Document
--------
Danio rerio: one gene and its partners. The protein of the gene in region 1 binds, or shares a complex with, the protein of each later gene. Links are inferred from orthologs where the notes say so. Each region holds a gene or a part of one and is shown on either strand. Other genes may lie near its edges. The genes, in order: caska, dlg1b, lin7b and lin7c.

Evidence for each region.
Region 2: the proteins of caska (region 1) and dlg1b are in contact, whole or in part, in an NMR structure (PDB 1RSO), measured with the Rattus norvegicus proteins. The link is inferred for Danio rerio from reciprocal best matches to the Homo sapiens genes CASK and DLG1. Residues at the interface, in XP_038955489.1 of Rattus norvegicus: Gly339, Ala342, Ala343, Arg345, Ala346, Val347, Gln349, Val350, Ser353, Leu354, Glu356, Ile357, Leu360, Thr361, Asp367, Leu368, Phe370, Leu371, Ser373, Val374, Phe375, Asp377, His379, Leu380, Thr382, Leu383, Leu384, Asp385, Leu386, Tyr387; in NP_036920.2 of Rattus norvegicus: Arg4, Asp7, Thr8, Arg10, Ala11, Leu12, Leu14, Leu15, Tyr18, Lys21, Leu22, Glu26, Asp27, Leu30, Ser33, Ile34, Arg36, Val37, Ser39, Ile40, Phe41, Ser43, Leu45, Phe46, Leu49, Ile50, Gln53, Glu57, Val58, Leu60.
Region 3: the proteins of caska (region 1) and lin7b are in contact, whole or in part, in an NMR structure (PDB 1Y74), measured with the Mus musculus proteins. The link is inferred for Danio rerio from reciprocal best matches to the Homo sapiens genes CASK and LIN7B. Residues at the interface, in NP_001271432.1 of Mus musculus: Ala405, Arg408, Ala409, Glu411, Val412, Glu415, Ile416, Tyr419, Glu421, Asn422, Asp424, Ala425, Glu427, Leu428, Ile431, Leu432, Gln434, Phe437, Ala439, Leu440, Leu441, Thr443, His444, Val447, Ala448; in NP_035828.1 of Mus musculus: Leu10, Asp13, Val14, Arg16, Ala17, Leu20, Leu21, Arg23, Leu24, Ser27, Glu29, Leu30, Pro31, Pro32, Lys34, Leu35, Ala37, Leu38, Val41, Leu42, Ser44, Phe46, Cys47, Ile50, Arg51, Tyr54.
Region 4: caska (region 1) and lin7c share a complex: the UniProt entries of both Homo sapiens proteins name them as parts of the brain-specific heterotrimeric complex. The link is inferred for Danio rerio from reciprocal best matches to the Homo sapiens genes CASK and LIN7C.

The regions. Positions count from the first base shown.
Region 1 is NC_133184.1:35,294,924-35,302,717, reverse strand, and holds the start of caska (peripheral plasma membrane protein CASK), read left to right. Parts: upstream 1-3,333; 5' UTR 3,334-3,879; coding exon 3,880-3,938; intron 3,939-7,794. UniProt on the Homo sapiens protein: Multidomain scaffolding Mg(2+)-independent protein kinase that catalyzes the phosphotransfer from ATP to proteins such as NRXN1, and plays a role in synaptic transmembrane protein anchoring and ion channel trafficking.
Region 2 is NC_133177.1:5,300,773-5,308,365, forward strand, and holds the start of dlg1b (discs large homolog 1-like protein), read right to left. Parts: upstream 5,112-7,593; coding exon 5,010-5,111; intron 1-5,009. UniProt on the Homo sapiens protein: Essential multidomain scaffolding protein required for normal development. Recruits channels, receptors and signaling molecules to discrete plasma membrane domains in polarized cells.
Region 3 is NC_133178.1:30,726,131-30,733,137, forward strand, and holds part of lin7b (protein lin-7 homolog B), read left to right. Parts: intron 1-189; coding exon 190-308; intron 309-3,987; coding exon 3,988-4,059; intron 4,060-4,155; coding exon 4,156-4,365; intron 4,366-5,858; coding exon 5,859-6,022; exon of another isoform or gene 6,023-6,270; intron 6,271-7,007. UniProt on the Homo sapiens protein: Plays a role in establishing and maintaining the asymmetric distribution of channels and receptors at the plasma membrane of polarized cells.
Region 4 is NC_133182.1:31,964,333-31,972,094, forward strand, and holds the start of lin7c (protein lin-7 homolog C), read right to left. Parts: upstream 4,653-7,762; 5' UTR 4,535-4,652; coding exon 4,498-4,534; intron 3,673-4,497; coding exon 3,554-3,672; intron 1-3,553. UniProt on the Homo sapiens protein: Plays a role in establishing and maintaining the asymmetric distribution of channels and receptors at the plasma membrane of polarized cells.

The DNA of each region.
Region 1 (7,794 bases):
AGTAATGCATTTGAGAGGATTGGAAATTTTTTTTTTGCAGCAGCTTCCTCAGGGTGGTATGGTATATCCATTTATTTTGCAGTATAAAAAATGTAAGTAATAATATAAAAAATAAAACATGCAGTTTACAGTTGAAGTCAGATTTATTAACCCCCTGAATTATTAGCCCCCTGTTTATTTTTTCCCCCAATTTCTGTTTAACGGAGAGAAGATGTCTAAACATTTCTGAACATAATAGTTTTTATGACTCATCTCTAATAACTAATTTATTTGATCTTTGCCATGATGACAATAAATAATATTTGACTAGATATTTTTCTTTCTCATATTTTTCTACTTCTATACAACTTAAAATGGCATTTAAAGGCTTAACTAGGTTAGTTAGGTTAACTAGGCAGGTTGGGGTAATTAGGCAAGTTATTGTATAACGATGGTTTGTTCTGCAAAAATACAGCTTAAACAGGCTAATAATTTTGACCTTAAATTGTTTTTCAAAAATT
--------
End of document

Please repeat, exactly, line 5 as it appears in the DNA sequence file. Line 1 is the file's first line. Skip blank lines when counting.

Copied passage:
Region 4: caska (region 1) and lin7c share a complex: the UniProt entries of both Homo sapiens proteins name them as parts of the brain-specific heterotrimeric complex. The link is inferred for Danio rerio from reciprocal best matches to the Homo sapiens genes CASK and LIN7C.